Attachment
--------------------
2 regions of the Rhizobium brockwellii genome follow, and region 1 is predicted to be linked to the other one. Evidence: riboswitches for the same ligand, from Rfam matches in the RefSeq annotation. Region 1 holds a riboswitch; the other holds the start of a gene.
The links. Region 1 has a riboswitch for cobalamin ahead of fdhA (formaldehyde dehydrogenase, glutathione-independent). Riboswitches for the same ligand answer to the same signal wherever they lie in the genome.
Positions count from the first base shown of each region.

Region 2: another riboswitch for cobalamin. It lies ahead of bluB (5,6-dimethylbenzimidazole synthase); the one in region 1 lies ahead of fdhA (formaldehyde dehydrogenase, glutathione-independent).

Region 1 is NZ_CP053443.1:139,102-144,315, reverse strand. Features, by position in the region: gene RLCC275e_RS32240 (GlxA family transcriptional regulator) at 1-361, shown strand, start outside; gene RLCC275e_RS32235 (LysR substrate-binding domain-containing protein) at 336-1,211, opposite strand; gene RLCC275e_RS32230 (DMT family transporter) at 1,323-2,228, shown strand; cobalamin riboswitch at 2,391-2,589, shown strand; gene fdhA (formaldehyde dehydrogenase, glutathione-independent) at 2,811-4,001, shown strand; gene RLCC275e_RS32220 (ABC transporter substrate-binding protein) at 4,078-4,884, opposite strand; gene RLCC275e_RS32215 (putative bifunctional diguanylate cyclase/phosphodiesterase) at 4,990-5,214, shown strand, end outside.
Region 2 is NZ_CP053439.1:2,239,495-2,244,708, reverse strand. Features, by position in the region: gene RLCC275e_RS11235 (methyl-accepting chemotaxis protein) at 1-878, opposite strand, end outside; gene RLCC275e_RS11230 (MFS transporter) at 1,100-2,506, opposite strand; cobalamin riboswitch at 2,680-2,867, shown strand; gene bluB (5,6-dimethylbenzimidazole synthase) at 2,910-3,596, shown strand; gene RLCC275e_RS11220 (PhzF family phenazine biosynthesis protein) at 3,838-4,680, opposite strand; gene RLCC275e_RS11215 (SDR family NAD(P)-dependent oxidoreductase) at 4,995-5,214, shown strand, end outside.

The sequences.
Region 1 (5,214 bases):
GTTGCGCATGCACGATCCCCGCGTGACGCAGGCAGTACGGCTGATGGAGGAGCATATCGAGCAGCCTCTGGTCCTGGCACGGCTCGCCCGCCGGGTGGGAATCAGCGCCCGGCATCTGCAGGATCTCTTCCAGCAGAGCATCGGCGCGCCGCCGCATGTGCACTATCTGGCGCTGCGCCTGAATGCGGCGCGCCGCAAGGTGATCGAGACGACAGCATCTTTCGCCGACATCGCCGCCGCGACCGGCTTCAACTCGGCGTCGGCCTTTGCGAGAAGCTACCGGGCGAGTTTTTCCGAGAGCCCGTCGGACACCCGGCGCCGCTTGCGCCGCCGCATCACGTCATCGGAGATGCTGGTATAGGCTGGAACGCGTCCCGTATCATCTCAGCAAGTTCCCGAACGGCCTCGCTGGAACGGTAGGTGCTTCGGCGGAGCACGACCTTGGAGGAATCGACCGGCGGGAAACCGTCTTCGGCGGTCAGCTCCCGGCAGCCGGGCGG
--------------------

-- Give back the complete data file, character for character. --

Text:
2 regions of the Rhizobium brockwellii genome follow, and region 1 is predicted to be linked to the other one. Evidence: riboswitches for the same ligand, from Rfam matches in the RefSeq annotation. Region 1 holds a riboswitch; the other holds the start of a gene.
The links. Region 1 has a riboswitch for cobalamin ahead of fdhA (formaldehyde dehydrogenase, glutathione-independent). Riboswitches for the same ligand answer to the same signal wherever they lie in the genome.
Positions count from the first base shown of each region.

Region 2: another riboswitch for cobalamin. It lies ahead of bluB (5,6-dimethylbenzimidazole synthase); the one in region 1 lies ahead of fdhA (formaldehyde dehydrogenase, glutathione-independent).

Region 1 is NZ_CP053443.1:139,102-144,315, reverse strand. Features, by position in the region: gene RLCC275e_RS32240 (GlxA family transcriptional regulator) at 1-361, shown strand, start outside; gene RLCC275e_RS32235 (LysR substrate-binding domain-containing protein) at 336-1,211, opposite strand; gene RLCC275e_RS32230 (DMT family transporter) at 1,323-2,228, shown strand; cobalamin riboswitch at 2,391-2,589, shown strand; gene fdhA (formaldehyde dehydrogenase, glutathione-independent) at 2,811-4,001, shown strand; gene RLCC275e_RS32220 (ABC transporter substrate-binding protein) at 4,078-4,884, opposite strand; gene RLCC275e_RS32215 (putative bifunctional diguanylate cyclase/phosphodiesterase) at 4,990-5,214, shown strand, end outside.
Region 2 is NZ_CP053439.1:2,239,495-2,244,708, reverse strand. Features, by position in the region: gene RLCC275e_RS11235 (methyl-accepting chemotaxis protein) at 1-878, opposite strand, end outside; gene RLCC275e_RS11230 (MFS transporter) at 1,100-2,506, opposite strand; cobalamin riboswitch at 2,680-2,867, shown strand; gene bluB (5,6-dimethylbenzimidazole synthase) at 2,910-3,596, shown strand; gene RLCC275e_RS11220 (PhzF family phenazine biosynthesis protein) at 3,838-4,680, opposite strand; gene RLCC275e_RS11215 (SDR family NAD(P)-dependent oxidoreductase) at 4,995-5,214, shown strand, end outside.

The sequences.
Region 1 (5,214 bases):
GTTGCGCATGCACGATCCCCGCGTGACGCAGGCAGTACGGCTGATGGAGGAGCATATCGAGCAGCCTCTGGTCCTGGCACGGCTCGCCCGCCGGGTGGGAATCAGCGCCCGGCATCTGCAGGATCTCTTCCAGCAGAGCATCGGCGCGCCGCCGCATGTGCACTATCTGGCGCTGCGCCTGAATGCGGCGCGCCGCAAGGTGATCGAGACGACAGCATCTTTCGCCGACATCGCCGCCGCGACCGGCTTCAACTCGGCGTCGGCCTTTGCGAGAAGCTACCGGGCGAGTTTTTCCGAGAGCCCGTCGGACACCCGGCGCCGCTTGCGCCGCCGCATCACGTCATCGGAGATGCTGGTATAGGCTGGAACGCGTCCCGTATCATCTCAGCAAGTTCCCGAACGGCCTCGCTGGAACGGTAGGTGCTTCGGCGGAGCACGACCTTGGAGGAATCGACCGGCGGGAAACCGTCTTCGGCGGTCAGCTCCCGGCAGCCGGGCGG